Housing crisis – a collapse in trust We can solve challenge only by working together
Sat Mar 25 2023 - 00:15 Sir, – The common thread in recent articles by Kathy Sheridan, Una Mullally, Sally Rooney and others is sheer frustration at the lack of a coherent approach to providing shelter for our citizens by those in power for the last decade. We can solve this by working together, before it destabilises us. An oversimplification of the reason for this incoherence is the economic collapse of the late 2000s. There was simply no market nor any finance available for housing construction in either the public or private sector. The solution offered by government and the public service was to attract international funding to invest in housing as a productive commodity in a low-interest rate environment. All our eggs were put into that basket. The State simply walked away from construction, committing instead to rental supports to the private sector. As a response to the needs of the construction sector and at their behest, laws were changed to facilitate them. These involved tinkering with financial regulation and planning regulation. The cumulative effect of this resulted in uncertainty, over-complication of the planning system and, finally, a collapse in trust in the whole process of planning. Ministerial planning directives took over from guidance, resulting in unpredictable planning decisions, which have served nobody. The resulting judicial reviews are symptomatic of a system which has failed. Fingers are pointed everywhere – residents, developers, lawyers, bankers, civil servants and government are all blamed. What has failed us is that only some voices have been heard. The reality is that we need them all to work together to provide the future that we need.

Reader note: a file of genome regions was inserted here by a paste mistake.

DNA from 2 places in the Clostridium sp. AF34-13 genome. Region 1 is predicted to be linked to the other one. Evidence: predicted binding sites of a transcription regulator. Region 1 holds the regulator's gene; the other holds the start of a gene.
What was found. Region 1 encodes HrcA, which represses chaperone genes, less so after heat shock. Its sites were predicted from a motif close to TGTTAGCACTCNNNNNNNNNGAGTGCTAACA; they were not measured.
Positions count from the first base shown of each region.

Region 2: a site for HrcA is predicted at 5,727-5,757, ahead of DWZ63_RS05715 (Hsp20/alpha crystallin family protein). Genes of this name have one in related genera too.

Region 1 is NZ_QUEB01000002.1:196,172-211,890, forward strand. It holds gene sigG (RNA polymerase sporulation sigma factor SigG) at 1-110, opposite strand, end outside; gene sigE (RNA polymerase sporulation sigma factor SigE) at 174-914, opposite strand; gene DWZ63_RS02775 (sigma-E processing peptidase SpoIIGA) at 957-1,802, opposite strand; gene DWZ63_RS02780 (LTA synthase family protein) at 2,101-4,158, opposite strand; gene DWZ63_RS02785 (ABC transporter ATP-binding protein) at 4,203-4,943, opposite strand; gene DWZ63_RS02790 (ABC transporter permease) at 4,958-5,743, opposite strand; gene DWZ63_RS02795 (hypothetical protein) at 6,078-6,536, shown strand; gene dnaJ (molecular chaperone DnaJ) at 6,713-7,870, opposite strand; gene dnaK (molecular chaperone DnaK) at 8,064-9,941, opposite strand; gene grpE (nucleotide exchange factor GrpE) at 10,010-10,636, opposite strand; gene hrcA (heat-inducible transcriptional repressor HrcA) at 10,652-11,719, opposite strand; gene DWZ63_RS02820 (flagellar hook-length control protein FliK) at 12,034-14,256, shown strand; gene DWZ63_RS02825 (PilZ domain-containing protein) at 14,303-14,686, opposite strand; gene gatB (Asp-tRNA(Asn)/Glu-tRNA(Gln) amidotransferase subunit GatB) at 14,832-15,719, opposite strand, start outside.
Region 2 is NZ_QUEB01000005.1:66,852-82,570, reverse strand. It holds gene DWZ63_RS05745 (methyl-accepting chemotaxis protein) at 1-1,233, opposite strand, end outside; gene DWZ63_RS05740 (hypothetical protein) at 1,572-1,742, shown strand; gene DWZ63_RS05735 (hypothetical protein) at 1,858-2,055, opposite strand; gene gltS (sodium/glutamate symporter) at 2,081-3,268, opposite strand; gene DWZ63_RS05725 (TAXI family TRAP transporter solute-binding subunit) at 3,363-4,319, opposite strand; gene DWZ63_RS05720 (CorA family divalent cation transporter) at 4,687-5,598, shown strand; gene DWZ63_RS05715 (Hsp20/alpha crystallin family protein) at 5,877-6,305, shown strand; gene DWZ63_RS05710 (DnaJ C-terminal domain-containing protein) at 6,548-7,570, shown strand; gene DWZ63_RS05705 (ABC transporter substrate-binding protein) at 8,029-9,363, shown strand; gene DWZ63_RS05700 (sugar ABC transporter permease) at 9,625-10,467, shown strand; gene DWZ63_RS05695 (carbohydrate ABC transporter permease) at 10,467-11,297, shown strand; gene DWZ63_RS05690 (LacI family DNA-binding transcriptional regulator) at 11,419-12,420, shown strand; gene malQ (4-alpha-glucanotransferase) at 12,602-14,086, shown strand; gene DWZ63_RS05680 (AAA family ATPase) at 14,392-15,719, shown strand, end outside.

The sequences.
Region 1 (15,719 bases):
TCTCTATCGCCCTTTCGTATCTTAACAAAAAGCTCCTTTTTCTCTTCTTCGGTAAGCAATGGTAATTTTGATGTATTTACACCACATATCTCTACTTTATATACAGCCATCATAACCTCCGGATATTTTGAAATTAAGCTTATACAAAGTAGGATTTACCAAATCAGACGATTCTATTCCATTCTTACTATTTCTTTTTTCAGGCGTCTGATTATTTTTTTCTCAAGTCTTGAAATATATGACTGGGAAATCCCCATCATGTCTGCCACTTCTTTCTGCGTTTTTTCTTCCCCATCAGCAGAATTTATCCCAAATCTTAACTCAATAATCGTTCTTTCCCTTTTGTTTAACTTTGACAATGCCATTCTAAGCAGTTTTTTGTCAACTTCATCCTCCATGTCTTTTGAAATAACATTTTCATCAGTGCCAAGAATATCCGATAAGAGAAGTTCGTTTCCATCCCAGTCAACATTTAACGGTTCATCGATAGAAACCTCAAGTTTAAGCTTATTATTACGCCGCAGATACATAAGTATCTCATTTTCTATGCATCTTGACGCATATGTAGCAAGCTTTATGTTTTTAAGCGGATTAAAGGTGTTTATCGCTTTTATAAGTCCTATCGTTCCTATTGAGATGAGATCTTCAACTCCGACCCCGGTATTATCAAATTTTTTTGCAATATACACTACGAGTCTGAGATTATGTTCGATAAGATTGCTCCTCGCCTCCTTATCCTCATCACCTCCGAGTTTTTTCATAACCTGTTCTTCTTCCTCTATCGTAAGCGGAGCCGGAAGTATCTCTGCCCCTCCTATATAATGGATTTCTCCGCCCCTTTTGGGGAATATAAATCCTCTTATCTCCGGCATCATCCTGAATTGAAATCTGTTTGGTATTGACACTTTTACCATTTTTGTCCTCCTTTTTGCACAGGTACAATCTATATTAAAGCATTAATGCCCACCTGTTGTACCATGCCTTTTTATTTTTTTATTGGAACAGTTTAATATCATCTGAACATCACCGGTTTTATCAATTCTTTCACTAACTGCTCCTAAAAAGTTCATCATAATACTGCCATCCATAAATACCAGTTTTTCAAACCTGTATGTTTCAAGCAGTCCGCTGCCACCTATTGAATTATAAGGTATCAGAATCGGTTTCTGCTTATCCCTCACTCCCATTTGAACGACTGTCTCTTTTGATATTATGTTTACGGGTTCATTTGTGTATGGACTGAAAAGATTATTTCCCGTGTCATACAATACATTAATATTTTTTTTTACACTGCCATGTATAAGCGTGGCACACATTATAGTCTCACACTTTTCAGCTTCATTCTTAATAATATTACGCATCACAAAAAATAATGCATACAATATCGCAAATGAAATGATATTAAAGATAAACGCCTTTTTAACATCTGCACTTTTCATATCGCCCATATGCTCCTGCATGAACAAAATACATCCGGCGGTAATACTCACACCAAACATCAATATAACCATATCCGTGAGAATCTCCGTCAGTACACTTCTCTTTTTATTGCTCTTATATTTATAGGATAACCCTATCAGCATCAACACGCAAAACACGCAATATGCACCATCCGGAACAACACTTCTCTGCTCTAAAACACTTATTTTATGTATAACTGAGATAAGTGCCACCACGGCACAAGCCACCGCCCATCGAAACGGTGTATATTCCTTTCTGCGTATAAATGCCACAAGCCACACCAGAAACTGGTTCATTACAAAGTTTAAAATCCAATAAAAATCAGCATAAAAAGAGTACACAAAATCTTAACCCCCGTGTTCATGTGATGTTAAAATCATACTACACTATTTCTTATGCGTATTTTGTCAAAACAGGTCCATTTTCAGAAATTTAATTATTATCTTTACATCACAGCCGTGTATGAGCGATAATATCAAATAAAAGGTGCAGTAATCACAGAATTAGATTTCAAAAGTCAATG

The Dublin Democratic Planning Alliance held a workshop in November that gathered a wide variety of voices, including citizens, planners, architects, financiers, academics and developers, all with deep interests in addressing how we can solve the challenges. Among the solutions were to re-establish certainty through development plans that could not be contravened; to decentralise the power of the minister of the day; to use local housing need to drive development; to re-establish funding models that work for all sectors; to increase densities appropriately for more liveable communities; to mitigate climate change and biodiversity loss; and to ensure adequate resources for those tasks.
The Planning Bill, currently going through pre-legislative scrutiny, could be an ideal vehicle to facilitate those solutions and to bring simplicity and clarity to planning. As it stands, it will not. A rational public debate on this Bill should happen before it goes through the Oireachtas. – Yours, etc,
The Dublin Democratic Planning Alliance,